Both Marovich and his passenger, Rinaudo Ciara, 32, of California, were wearing seatbelts, officials said. 

Highway Patrol Sgt. Jeremy Beck said speed is being investigated as a potential contributing factor. 

Marovich’s death is the 78th fatality on Wyoming’s roadways in 2021 compared to 87 in 2020, 110 in 2019 and 75 in 2018.

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Murder trial in July shooting death moves forward

NEWCASTLE — Sixth Circuit Court Judge Mathew Castano bound over Paul Manders to district court on the charge of second-degree murder, following his preliminary hearing on Sept. 1. 

Castano also denied Manders’ request to have his bond lowered. 

During the hearing, both Weston County Sheriff’s Deputy Dan Fields and Special Agent Ed Rosier of the Wyoming Division of Criminal Investigation testified that enough evidence, in their opinion, existed to support the view that the murder was committed with purpose and malice. 

Wyoming statutes state that murder in the second degree is committed when a person “purposely and maliciously, but without premeditation, kills any human being.” 

“We have met the burden; there is probable cause that the crime was committed by Manders,” prosecuting attorney Alex Berger said. “That on July 27 Manders purposely and maliciously killed Clyde (Vernon).”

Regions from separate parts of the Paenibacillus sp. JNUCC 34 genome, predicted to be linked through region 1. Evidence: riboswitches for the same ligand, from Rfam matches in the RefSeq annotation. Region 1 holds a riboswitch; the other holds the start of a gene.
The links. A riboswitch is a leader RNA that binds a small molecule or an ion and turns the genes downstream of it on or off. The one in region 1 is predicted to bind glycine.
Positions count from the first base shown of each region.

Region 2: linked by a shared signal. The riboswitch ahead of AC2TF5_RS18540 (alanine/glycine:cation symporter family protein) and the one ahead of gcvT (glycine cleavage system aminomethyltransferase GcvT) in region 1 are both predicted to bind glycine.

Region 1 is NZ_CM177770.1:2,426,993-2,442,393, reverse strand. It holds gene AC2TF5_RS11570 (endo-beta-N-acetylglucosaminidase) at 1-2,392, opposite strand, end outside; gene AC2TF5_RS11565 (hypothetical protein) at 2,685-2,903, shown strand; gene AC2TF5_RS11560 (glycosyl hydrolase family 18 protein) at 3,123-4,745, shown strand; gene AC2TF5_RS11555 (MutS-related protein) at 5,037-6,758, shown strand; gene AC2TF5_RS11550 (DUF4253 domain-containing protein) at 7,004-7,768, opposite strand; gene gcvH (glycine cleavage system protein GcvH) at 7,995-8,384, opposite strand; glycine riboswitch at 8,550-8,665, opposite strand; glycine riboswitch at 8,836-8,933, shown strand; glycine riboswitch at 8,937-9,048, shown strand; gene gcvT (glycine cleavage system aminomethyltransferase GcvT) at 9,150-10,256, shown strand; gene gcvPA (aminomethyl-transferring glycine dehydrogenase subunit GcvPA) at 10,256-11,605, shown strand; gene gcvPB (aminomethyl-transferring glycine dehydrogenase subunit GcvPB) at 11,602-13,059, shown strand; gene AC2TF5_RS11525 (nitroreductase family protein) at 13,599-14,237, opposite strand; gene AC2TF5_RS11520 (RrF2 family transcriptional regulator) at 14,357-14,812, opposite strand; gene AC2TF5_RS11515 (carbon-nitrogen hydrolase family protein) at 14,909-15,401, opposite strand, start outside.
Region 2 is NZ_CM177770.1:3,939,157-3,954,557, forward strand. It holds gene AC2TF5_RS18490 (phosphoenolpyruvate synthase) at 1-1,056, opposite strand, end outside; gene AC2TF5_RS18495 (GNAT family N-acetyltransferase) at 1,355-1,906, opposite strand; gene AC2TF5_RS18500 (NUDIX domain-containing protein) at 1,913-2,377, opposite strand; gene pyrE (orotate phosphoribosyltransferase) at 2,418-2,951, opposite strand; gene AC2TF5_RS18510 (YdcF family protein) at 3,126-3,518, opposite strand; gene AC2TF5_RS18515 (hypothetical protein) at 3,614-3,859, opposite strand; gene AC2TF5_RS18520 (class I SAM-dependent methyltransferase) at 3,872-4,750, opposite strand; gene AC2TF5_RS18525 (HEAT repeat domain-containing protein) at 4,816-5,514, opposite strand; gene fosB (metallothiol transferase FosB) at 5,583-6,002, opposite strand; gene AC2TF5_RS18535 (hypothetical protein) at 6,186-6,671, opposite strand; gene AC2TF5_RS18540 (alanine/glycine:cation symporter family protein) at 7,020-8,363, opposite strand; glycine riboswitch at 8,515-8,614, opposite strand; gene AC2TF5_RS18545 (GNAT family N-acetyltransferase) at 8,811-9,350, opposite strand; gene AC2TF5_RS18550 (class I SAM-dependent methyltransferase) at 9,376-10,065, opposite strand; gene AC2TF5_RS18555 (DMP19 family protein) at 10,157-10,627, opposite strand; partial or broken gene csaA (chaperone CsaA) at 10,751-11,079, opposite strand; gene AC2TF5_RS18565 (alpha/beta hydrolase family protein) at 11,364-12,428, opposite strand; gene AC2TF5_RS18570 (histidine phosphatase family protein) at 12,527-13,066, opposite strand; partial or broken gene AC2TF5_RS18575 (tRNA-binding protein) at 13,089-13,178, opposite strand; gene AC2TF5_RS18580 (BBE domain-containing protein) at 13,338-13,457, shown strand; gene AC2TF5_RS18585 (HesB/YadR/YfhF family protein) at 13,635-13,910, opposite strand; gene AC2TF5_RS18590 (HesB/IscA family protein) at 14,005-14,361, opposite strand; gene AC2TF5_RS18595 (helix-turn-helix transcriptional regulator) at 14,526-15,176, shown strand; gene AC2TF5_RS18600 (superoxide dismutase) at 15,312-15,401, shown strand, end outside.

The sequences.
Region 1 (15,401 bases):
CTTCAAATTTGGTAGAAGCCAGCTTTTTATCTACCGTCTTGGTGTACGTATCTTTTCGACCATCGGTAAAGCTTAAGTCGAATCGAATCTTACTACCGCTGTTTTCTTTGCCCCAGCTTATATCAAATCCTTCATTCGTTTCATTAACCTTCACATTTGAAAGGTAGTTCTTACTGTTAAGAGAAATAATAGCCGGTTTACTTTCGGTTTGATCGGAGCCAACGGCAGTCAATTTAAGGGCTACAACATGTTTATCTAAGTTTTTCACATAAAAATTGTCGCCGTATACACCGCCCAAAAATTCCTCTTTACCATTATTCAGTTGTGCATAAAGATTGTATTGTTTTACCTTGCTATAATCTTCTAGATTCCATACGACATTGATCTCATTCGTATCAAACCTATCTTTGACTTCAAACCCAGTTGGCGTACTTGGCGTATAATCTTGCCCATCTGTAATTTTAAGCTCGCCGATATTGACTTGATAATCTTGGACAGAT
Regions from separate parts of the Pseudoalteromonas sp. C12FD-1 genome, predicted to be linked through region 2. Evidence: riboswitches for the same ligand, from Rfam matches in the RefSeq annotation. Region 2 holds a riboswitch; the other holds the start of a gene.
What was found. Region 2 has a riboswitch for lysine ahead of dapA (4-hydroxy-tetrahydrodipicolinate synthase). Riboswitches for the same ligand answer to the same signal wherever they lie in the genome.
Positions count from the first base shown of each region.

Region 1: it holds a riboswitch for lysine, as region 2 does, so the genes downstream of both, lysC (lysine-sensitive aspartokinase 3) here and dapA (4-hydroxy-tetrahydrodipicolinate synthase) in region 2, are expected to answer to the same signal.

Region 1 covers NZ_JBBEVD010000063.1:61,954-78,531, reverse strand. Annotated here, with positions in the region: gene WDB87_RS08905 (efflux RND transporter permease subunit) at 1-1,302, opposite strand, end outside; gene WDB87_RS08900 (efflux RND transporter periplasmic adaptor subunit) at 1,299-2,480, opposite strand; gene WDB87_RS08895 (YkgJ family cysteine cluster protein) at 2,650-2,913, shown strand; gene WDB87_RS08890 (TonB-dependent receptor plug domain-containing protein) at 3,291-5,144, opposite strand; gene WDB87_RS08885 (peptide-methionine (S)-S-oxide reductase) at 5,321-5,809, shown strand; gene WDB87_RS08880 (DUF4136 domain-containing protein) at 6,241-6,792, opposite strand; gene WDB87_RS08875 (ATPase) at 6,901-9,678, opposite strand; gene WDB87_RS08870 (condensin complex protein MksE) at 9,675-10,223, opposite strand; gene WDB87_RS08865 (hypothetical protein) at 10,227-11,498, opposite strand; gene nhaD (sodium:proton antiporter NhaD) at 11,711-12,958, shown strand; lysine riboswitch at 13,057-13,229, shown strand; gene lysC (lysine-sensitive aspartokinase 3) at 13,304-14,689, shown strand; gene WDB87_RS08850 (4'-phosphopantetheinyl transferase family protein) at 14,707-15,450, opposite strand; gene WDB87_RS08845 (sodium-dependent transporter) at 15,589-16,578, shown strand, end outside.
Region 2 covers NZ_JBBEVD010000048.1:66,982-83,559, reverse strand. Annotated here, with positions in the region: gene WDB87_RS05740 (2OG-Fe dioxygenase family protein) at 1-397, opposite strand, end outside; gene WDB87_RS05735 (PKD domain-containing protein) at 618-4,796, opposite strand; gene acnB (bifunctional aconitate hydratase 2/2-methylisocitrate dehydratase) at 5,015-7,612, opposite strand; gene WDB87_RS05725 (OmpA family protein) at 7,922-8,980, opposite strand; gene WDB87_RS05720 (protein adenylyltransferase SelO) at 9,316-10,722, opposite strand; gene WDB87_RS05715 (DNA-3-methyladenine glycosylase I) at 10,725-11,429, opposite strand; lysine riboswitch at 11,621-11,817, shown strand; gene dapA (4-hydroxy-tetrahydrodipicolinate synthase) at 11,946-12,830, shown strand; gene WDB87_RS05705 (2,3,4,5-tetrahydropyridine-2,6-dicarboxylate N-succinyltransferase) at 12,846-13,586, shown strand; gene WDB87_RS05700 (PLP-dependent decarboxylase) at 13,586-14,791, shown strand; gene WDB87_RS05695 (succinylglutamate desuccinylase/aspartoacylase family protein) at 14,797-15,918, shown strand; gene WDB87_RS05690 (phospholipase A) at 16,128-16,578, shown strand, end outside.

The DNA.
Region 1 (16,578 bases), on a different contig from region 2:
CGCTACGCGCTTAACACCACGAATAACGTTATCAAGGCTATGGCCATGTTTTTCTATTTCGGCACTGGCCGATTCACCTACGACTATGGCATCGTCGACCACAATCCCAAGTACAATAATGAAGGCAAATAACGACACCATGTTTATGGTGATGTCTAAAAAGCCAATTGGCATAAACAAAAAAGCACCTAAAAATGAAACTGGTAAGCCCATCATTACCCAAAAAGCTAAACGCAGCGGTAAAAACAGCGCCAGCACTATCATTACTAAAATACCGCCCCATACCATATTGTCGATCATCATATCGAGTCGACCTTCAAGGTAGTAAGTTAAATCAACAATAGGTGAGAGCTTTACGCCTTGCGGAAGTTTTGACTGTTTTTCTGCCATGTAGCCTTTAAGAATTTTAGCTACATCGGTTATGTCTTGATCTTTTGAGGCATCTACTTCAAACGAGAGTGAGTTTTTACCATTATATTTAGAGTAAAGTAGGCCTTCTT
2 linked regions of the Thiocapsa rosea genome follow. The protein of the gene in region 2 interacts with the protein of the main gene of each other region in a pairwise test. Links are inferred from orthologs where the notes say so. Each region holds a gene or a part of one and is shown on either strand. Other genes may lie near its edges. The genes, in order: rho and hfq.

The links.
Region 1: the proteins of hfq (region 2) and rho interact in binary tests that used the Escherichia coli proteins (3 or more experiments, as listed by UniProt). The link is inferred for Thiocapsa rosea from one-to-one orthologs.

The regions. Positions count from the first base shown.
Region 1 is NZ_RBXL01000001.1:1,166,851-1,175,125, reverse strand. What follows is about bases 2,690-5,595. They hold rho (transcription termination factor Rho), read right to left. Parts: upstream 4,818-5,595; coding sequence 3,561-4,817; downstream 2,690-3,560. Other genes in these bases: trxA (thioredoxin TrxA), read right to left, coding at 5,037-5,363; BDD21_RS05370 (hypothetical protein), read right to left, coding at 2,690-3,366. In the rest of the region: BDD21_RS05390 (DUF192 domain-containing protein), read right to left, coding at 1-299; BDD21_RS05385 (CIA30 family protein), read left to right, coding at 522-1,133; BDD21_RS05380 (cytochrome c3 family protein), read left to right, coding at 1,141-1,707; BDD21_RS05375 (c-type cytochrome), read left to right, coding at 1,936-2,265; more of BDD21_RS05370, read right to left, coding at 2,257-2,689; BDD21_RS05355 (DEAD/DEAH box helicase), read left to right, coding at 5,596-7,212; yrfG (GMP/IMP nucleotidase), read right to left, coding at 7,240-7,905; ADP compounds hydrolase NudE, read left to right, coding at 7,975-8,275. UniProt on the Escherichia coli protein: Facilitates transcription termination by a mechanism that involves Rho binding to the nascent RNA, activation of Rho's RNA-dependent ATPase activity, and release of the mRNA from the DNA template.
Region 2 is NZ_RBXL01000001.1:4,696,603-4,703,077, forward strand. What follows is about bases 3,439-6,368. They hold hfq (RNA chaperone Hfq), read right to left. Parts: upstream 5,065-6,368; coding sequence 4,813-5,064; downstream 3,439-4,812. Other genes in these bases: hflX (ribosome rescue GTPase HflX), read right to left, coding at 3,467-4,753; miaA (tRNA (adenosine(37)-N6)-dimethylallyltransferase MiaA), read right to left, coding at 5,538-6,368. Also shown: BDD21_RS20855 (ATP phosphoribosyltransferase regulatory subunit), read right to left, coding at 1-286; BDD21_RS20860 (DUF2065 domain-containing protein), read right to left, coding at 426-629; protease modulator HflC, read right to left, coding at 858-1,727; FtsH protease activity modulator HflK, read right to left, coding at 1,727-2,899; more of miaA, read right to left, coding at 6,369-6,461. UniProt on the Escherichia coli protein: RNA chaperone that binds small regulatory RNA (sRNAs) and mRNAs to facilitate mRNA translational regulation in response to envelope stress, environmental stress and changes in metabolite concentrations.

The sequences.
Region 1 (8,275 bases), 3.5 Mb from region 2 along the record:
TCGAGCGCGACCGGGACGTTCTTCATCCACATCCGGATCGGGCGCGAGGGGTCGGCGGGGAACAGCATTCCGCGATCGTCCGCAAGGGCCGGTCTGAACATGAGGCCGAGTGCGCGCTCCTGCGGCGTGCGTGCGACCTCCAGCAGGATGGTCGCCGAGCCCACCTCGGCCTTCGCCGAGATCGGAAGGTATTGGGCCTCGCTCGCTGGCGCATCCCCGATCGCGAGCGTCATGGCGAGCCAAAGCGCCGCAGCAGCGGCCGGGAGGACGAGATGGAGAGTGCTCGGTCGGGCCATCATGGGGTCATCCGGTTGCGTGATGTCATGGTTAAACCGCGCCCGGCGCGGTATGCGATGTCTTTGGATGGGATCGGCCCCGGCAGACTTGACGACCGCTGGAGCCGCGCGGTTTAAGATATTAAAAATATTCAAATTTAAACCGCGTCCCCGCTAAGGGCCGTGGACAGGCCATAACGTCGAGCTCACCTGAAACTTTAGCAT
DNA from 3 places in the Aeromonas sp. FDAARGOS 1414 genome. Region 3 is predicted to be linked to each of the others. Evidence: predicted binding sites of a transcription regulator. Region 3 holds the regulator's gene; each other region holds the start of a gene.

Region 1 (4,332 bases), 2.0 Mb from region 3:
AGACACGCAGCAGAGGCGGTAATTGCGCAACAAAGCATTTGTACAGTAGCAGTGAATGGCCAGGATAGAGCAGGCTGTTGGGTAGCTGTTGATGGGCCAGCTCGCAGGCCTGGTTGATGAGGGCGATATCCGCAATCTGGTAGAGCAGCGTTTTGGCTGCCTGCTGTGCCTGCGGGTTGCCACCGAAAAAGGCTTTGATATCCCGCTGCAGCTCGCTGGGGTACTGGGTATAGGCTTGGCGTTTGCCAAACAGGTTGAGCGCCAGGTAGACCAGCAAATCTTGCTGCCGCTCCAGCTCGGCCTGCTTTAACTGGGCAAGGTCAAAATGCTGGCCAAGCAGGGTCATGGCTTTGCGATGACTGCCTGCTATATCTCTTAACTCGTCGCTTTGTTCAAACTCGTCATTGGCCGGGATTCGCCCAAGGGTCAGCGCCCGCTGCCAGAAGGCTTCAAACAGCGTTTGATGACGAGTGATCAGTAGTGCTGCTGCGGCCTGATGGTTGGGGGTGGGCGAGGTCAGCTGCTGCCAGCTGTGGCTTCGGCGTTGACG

According to Berger, the testimony proves the purposeful intent of the shots because two of the wounds were in the head and the other was in the chest. 

After closing statements, Castano said that it appeared that Manders shot with purpose but that  the question of malice is more complex.

“Given the nature of the incident, the ongoing dispute and the multiple shots, malice can be inferred,” Castano said. “The court does find probable cause to bound over to district court.” 

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Algae warnings issues for Shoshone lakes

POWELL — The Wyoming Department of Health has issued harmful cyanobacteria bloom (HCB) recreational use advisories for Brooks Lake, Pelham Lake, Rainbow Lake, and Upper Jade Lake in the Shoshone National Forest. These lakes, located within the forest’s Wind River District, have been posted with advisory signs. It is possible other lakes in the area are also experiencing blooms, so forest officials say caution is advised. 

When blooms occur, cyanobacteria become visibly abundant and can look like grass clippings, blue-green scum or spilled paint on the water surface; when suspended in the water column, they can make the water appear green. HCBs can produce toxins and other irritants that may cause health effects such as rashes, fatigue, disorientation and gastrointestinal illnesses. In extreme cases, toxins may lead to pet, livestock or wildlife death. Waterbodies under an advisory are not closed, because HCBs may only be present in certain areas and conditions can change frequently. 

Advisories will remain in place until blooms have fully dissipated and cyanotoxin concentrations are below recreational use thresholds. 

All Shoshone visitors are being urged to avoid contact with water in areas where blooms or scum are visible.